In Michael Lombardi’s Gridiron Genius, the NFL Personnel guru discusses the characteristics that make a leader or great head coach. Those items are command of the room, command of the message, command of self, command of opportunity, and command of the process.

Command of the room: This is a leader that gives subordinates something to commit to. “As Belichick says, ‘Unless commitment is made, there are only promises and hopes but no plans’” (pg 35). On page 37, Lombardi describes Jon Gruden as someone who should be, “better at coping than complaining.”

Command of the message: Lombardi says, “What is a good plan if you can’t articulate it? (pg 37). He goes on to list coaches like Bill Parcells and Belichick who are master communicators.

Command of self: “Personal accountability,” Lombardi says, “is the ultimate sign of strength” (pg 38). Page 38 details that a coach must have an ego, but must control that ego. Coaches can’t take all the credit nor pass off the blame. A head coach, as the leader, must spread around credit and own the blame.

Command of opportunity: Lombardi uses words like “leader,” “core beliefs,” “command,” and “motivate” (pg 41).

Command of the process: Pages 42-43 go on to describe a situation with Jim Mora Jr. and his staff in Atlanta where favoritism and a lack of consistency tore apart the Falcons franchise. Lombardi says, “When rules don’t apply to everyone, the ensuing chaos collapses whatever foundation a leader has tried so hard to build.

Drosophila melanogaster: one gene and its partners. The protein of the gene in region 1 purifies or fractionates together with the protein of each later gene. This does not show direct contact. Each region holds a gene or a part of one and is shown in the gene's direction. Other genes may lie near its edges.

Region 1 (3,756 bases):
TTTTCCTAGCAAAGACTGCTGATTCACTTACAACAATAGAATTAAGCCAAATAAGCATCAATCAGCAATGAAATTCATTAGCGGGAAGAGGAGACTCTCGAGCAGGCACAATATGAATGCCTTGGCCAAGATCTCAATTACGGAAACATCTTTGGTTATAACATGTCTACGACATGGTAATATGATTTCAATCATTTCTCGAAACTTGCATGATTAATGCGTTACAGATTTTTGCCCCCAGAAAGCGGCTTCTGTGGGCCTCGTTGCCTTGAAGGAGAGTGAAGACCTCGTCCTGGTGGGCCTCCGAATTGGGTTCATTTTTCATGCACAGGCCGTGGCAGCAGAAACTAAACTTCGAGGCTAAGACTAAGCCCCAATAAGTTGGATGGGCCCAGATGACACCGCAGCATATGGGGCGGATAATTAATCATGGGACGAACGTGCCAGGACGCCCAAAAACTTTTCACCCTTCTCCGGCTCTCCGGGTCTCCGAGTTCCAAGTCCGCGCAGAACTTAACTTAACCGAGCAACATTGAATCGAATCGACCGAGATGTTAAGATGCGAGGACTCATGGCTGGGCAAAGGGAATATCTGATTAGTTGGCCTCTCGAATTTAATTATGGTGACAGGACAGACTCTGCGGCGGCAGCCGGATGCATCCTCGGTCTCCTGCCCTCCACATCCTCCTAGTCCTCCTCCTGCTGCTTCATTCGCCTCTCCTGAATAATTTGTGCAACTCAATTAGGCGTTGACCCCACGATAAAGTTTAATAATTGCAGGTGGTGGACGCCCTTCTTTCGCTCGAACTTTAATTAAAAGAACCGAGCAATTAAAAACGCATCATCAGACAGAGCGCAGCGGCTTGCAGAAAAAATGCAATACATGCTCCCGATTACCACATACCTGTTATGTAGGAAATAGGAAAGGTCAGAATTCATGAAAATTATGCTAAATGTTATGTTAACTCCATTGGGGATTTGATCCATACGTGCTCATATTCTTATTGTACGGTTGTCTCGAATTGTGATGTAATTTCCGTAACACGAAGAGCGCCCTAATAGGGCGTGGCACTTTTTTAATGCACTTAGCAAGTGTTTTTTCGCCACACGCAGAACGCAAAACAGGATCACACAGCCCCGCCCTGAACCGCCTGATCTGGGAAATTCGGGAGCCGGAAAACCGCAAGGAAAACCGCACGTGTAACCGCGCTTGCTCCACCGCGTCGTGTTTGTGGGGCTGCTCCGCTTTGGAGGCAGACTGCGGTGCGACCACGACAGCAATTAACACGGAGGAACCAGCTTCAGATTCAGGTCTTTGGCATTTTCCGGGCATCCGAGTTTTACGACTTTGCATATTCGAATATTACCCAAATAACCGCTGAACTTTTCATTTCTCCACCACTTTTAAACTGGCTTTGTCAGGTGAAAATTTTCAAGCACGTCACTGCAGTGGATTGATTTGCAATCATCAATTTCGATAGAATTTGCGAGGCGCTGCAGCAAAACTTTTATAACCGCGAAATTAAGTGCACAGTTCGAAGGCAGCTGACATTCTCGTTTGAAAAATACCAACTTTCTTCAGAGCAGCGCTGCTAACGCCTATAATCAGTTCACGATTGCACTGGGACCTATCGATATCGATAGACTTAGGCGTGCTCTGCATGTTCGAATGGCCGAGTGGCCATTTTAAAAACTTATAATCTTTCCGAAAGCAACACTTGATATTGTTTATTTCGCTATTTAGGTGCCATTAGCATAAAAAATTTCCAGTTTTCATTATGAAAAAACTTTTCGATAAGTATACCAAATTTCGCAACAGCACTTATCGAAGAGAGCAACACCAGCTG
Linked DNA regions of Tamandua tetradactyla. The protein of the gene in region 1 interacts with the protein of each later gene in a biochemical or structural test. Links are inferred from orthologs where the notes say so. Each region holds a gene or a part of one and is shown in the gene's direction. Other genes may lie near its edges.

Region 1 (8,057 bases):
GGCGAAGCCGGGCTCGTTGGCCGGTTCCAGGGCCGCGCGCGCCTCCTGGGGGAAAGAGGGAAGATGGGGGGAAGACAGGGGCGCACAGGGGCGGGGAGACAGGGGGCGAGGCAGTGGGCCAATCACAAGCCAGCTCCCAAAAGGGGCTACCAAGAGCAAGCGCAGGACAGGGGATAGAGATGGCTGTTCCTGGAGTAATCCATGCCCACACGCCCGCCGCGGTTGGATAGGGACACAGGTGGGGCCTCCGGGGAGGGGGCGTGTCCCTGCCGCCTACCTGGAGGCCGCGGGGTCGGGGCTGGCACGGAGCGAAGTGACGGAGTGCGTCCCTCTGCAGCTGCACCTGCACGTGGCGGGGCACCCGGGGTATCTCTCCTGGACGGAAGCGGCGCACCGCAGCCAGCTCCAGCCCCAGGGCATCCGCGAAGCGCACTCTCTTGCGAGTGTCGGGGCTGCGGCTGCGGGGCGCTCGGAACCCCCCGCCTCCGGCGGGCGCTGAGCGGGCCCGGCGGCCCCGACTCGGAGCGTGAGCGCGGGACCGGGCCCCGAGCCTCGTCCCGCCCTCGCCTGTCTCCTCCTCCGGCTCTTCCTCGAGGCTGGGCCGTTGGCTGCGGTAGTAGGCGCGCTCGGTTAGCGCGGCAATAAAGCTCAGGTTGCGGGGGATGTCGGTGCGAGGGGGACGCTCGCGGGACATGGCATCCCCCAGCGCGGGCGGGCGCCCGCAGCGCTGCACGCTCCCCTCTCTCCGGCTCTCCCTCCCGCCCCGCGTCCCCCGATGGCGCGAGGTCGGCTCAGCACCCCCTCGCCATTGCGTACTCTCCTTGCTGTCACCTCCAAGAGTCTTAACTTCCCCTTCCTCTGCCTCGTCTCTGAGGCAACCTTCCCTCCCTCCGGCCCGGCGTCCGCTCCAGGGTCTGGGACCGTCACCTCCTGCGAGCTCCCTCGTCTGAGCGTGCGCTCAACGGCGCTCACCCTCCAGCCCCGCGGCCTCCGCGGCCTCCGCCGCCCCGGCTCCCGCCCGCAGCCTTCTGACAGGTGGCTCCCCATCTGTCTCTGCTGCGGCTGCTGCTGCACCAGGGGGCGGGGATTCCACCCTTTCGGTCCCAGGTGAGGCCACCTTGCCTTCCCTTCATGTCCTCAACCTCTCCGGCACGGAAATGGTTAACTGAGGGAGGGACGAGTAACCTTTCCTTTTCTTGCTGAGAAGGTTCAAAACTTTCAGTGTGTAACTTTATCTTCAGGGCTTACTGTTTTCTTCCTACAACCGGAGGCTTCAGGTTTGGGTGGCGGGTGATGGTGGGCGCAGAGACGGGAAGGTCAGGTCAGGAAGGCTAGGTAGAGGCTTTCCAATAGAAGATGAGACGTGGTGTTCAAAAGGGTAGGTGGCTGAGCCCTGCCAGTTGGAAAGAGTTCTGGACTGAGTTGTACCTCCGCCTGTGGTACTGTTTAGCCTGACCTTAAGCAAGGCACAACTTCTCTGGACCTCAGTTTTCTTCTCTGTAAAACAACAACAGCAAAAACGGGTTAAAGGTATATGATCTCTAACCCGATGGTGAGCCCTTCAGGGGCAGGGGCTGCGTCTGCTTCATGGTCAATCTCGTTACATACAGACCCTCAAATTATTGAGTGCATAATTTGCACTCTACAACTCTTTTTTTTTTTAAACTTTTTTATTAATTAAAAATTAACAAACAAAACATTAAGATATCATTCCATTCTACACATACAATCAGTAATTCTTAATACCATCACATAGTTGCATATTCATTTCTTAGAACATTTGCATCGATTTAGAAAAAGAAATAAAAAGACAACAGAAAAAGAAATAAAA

An example Lombardi uses that relates well to Shannon is Rex Ryan. Ryan, the former Jets and Bills head coach, has looked good early on in regimes. But Ryan makes no qualms about not only being a ‘defense guy’ versus a head coach, but also puts his offensive staff and players on an island. Lombardi feels that won’t make for a Super Bowl winner and is the reason guys like Rex Ryan and Randy Shannon don’t work out as head coaches.

You can pick and choose which of the commands Randy Shannon was lacking in and which were his strong points but in the end his players disobeyed him and hung around with Nevin Shapiro, he blamed his offensive coordinator at halftime of a bowl game, and his program fell apart around him and he was fired. Shannon has never been given the rare “second chance” to prove himself after failure.